Charles Spurgeon’s Letters-Letter 87
TO MR. JAMES WATTS
BOROUGH, Tuesday, [April, 1855].
DEAR FRIEND AND BROTHER, —
(D. V.) Thursday, I shall be with you at 1.30 by the mail train. I shall be glad to preach in St. Andrew’s Street Chapel, but shall disappoint you all. The people are silly to follow me so much. It now gets worse. Crowds awful on Sunday last. Collected £90 morning and evening at the hall. At Shoreditch, on Tuesday, there were eight or nine hundred where only six hundred should have been admitted; upon personally appealing to the throng outside, disappointed at not getting in, most of them dispersed, and allowed the rest of us to worship as well as we could with windows open to let those hear who remained outside.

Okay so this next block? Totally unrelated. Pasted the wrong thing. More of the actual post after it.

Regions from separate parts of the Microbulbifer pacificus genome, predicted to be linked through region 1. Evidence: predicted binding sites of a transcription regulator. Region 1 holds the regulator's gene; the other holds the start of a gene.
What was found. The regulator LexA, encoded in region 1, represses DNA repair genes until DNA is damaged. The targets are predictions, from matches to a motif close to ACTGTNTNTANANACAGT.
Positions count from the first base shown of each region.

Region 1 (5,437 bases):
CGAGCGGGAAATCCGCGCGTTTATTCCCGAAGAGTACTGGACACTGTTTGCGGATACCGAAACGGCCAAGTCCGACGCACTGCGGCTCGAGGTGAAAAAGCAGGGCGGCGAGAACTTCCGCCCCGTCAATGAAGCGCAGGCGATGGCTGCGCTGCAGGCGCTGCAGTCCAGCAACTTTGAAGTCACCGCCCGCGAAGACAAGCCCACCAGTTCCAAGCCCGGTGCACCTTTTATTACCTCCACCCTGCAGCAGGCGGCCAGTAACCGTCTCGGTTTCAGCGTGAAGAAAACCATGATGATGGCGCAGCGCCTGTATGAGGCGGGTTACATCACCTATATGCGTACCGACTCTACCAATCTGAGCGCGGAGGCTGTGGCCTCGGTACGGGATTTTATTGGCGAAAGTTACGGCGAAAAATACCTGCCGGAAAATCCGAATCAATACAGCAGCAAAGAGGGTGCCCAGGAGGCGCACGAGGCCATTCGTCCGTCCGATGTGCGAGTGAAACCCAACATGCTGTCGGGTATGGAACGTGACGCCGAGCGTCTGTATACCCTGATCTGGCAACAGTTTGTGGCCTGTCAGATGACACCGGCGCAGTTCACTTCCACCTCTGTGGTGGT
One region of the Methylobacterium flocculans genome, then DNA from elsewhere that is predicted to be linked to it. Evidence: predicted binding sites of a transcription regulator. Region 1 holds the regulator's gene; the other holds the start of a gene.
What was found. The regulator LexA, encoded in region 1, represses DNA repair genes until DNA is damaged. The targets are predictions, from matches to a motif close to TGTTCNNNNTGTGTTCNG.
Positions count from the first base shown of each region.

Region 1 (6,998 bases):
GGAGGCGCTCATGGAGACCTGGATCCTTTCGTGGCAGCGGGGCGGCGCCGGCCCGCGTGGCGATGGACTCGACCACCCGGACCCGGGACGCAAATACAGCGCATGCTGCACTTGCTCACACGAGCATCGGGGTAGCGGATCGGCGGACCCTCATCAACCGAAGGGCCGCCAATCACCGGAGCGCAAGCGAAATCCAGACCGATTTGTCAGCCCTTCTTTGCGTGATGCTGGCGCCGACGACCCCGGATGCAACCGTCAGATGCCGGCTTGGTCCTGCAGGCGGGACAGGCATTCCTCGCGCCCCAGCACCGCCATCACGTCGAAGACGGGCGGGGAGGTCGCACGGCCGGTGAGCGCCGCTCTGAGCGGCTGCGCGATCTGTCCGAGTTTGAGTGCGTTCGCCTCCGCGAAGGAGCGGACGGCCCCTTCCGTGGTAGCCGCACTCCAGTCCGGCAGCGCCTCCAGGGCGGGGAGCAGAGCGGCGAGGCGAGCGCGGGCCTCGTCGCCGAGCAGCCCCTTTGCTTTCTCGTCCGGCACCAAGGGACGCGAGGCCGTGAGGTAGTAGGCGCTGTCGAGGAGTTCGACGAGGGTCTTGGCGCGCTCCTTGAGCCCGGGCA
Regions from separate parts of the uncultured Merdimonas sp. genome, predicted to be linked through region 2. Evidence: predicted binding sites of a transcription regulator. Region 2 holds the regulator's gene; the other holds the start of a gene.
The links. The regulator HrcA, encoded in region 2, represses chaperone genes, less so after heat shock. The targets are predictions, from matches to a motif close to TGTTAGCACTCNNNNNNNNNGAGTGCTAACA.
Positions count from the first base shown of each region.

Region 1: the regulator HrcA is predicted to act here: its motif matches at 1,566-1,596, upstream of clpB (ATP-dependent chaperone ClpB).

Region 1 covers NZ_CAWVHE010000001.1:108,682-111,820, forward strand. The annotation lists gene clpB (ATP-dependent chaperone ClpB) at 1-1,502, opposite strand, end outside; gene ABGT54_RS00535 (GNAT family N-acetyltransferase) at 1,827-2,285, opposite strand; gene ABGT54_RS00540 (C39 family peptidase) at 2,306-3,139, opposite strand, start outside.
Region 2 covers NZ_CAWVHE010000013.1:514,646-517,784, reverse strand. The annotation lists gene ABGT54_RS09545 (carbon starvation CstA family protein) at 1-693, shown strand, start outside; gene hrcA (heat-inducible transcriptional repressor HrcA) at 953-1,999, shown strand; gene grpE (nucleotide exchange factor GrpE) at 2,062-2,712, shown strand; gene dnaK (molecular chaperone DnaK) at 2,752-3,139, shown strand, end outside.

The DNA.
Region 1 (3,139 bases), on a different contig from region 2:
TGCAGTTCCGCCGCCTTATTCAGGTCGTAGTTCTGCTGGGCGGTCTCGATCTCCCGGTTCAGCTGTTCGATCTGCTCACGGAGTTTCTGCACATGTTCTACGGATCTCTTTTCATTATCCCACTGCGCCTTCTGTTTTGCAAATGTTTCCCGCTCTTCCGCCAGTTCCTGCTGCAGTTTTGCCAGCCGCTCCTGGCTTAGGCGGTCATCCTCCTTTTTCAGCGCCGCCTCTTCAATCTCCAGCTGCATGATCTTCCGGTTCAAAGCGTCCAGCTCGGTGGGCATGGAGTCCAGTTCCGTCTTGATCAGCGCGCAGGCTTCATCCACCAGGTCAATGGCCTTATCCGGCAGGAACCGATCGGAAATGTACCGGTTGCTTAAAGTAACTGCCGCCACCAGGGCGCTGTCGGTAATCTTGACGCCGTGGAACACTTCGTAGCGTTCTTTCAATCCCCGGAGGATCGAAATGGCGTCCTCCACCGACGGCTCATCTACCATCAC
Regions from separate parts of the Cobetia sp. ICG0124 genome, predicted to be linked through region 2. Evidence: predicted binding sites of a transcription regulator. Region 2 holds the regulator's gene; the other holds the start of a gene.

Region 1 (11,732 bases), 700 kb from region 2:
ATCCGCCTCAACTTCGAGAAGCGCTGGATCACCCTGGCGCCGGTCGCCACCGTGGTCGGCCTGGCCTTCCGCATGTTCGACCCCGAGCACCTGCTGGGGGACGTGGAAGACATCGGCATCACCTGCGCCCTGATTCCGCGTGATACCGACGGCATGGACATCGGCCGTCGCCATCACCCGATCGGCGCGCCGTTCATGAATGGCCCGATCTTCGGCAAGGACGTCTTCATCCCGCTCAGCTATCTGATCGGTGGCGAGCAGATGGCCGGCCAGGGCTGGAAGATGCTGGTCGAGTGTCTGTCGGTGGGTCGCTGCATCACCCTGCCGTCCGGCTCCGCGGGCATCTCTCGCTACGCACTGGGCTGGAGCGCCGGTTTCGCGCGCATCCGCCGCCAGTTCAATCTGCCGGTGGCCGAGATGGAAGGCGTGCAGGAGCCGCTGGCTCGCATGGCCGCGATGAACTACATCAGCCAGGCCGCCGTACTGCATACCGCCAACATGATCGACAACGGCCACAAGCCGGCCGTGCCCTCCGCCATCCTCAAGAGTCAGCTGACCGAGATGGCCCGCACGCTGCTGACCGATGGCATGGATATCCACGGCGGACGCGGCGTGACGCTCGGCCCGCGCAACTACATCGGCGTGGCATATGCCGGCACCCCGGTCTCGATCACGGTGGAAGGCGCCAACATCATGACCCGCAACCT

Joseph is still shot at by the archers, and sorely grieved; (see Baptist Reporter, United Presbyterian Magazine, Critic, Christian News, etc., with a lot of small fry 😉 but his bow abides in strength, neither does he tremble. Oh, my dear brother, envy has vexed me sorely; — scarcely a Baptist minister of standing will own me! I am sick of man; but when I find a good one, I love him all the better because of the contrast to others.
I have just received a handsome silver inkstand, bearing this inscription: “Presented to Mr. C. H. Spurgeon by J. and S. Alldis, as a token of sincere gratitude to him as the instrument, under Almighty God, of turning them from darkness to light, March 30, 1855.” The devil may look at that as often as he pleases; it will afford him sorry comfort.
And now farewell. Christian love to you and yours, from
Yours deeply in debt,
C. H. SPURGEON.